The research sessions are going fine and I am slowly picking up the methods.  We go out for 2 hours in the morning, two hours midday and two hours in the late afternoon.  We observe the lions and note down behaviour such as territorial, scent marking, reproductive, cub suckling, group dynamics, activity budgets, grooming, social behaviour, reactions to non-wild elements and a number of other factors – quite a lot to be aware of and record!!  It doesn’t help that I have no idea which lioness is which yet, so I can’t record a lot of data without the current researcher assisting me with IDing them.  I really hope I get to learn soon as the current researcher leaves in 2.5 weeks, so after that I’m on my own!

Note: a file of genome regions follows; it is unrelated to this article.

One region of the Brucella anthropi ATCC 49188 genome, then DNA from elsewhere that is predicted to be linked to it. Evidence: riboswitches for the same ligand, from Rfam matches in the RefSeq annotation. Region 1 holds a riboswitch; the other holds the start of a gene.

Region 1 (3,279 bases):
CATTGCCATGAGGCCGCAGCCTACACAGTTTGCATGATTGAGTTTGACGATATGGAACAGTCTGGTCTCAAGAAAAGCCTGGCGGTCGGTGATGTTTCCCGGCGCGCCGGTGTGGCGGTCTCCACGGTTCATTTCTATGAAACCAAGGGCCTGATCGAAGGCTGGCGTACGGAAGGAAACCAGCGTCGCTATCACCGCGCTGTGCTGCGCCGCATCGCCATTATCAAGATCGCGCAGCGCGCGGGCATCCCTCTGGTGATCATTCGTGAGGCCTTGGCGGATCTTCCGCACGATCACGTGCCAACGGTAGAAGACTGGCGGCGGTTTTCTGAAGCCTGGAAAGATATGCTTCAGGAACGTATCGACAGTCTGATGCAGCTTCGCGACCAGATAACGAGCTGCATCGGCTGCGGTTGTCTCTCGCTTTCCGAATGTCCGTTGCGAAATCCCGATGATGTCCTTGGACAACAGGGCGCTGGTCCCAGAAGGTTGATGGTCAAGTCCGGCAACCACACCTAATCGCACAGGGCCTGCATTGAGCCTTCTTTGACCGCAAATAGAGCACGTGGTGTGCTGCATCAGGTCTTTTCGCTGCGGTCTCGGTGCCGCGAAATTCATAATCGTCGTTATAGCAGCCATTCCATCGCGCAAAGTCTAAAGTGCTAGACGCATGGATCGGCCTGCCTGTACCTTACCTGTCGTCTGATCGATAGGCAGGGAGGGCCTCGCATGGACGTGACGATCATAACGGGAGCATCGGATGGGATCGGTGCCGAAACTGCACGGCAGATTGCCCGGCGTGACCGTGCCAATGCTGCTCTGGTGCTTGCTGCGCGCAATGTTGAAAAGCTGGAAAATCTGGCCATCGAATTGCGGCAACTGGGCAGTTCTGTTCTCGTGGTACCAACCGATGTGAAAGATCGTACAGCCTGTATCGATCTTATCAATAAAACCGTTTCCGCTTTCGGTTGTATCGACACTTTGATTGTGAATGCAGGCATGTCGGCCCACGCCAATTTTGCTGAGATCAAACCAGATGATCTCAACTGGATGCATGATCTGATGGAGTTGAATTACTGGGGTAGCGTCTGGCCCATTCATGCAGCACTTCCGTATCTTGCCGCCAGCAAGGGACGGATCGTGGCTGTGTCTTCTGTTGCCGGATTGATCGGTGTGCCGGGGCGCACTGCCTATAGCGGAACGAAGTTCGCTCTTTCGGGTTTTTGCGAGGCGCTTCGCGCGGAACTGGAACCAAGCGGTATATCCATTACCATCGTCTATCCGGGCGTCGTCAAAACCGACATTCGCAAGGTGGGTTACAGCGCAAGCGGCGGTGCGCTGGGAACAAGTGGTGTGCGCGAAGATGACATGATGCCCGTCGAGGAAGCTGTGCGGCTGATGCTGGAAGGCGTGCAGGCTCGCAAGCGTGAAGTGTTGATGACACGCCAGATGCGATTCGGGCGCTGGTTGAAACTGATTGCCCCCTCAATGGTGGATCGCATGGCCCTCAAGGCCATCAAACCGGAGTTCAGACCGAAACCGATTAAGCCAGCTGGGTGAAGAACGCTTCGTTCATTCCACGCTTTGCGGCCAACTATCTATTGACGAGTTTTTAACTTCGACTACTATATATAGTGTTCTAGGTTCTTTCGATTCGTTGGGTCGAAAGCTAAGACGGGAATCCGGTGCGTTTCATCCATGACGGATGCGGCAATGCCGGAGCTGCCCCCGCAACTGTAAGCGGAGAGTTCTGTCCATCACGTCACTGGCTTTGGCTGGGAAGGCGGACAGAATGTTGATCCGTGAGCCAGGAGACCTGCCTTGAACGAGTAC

Today we had fun watching the 8 month old cub playing with a zebra mane – she is very jovial and likes to play with lots of objects she finds, be that rocks, birds or other members of the pride (sometimes to the annoyance of them!).  Apparently two females are pregnant and due within the next few weeks, so that will be exciting.  However it seems that the cub survival rate here is low so I am trying not to get my hopes up!

Anyway I am being called for dinner (the kitchen staff play African drums for a few minutes to call us to dinner) so I better go.  Here’s hoping there will be more protein for me this evening!  Will write more when I get a chance.